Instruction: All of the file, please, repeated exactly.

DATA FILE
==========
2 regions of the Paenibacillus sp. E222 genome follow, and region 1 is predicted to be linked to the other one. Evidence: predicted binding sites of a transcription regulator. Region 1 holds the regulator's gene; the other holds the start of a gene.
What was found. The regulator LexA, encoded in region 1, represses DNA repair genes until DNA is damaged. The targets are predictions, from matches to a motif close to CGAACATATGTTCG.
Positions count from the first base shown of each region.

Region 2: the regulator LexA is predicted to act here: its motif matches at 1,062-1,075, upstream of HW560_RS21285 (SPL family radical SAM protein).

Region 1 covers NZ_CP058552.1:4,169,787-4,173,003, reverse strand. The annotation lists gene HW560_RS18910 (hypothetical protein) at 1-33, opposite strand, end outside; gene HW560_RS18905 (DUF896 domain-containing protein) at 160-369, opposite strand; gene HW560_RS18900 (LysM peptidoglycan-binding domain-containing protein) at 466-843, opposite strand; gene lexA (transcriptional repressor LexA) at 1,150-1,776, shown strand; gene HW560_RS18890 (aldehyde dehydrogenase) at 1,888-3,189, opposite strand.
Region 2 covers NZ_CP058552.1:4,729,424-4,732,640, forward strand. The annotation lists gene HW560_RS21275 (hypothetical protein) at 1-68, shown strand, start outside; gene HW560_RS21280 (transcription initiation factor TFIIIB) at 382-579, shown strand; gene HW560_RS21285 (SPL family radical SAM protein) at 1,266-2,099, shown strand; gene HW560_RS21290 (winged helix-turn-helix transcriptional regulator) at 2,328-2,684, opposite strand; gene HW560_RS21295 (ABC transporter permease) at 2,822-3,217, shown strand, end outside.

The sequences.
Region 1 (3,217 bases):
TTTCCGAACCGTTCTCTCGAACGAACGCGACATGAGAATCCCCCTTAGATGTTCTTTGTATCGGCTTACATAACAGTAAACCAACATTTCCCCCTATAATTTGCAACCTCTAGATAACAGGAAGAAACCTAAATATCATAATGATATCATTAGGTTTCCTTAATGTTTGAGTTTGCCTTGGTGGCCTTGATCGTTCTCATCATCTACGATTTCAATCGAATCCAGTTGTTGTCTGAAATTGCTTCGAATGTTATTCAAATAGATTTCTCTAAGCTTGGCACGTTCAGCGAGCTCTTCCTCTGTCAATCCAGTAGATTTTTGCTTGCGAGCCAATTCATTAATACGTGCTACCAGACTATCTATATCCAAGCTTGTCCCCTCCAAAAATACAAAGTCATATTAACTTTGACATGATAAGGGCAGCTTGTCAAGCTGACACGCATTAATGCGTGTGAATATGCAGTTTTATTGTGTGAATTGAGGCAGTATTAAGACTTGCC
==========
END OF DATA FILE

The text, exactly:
2 regions of the Paenibacillus sp. E222 genome follow, and region 1 is predicted to be linked to the other one. Evidence: predicted binding sites of a transcription regulator. Region 1 holds the regulator's gene; the other holds the start of a gene.
What was found. The regulator LexA, encoded in region 1, represses DNA repair genes until DNA is damaged. The targets are predictions, from matches to a motif close to CGAACATATGTTCG.
Positions count from the first base shown of each region.

Region 2: the regulator LexA is predicted to act here: its motif matches at 1,062-1,075, upstream of HW560_RS21285 (SPL family radical SAM protein).

Region 1 covers NZ_CP058552.1:4,169,787-4,173,003, reverse strand. The annotation lists gene HW560_RS18910 (hypothetical protein) at 1-33, opposite strand, end outside; gene HW560_RS18905 (DUF896 domain-containing protein) at 160-369, opposite strand; gene HW560_RS18900 (LysM peptidoglycan-binding domain-containing protein) at 466-843, opposite strand; gene lexA (transcriptional repressor LexA) at 1,150-1,776, shown strand; gene HW560_RS18890 (aldehyde dehydrogenase) at 1,888-3,189, opposite strand.
Region 2 covers NZ_CP058552.1:4,729,424-4,732,640, forward strand. The annotation lists gene HW560_RS21275 (hypothetical protein) at 1-68, shown strand, start outside; gene HW560_RS21280 (transcription initiation factor TFIIIB) at 382-579, shown strand; gene HW560_RS21285 (SPL family radical SAM protein) at 1,266-2,099, shown strand; gene HW560_RS21290 (winged helix-turn-helix transcriptional regulator) at 2,328-2,684, opposite strand; gene HW560_RS21295 (ABC transporter permease) at 2,822-3,217, shown strand, end outside.

The sequences.
Region 1 (3,217 bases):
TTTCCGAACCGTTCTCTCGAACGAACGCGACATGAGAATCCCCCTTAGATGTTCTTTGTATCGGCTTACATAACAGTAAACCAACATTTCCCCCTATAATTTGCAACCTCTAGATAACAGGAAGAAACCTAAATATCATAATGATATCATTAGGTTTCCTTAATGTTTGAGTTTGCCTTGGTGGCCTTGATCGTTCTCATCATCTACGATTTCAATCGAATCCAGTTGTTGTCTGAAATTGCTTCGAATGTTATTCAAATAGATTTCTCTAAGCTTGGCACGTTCAGCGAGCTCTTCCTCTGTCAATCCAGTAGATTTTTGCTTGCGAGCCAATTCATTAATACGTGCTACCAGACTATCTATATCCAAGCTTGTCCCCTCCAAAAATACAAAGTCATATTAACTTTGACATGATAAGGGCAGCTTGTCAAGCTGACACGCATTAATGCGTGTGAATATGCAGTTTTATTGTGTGAATTGAGGCAGTATTAAGACTTGCC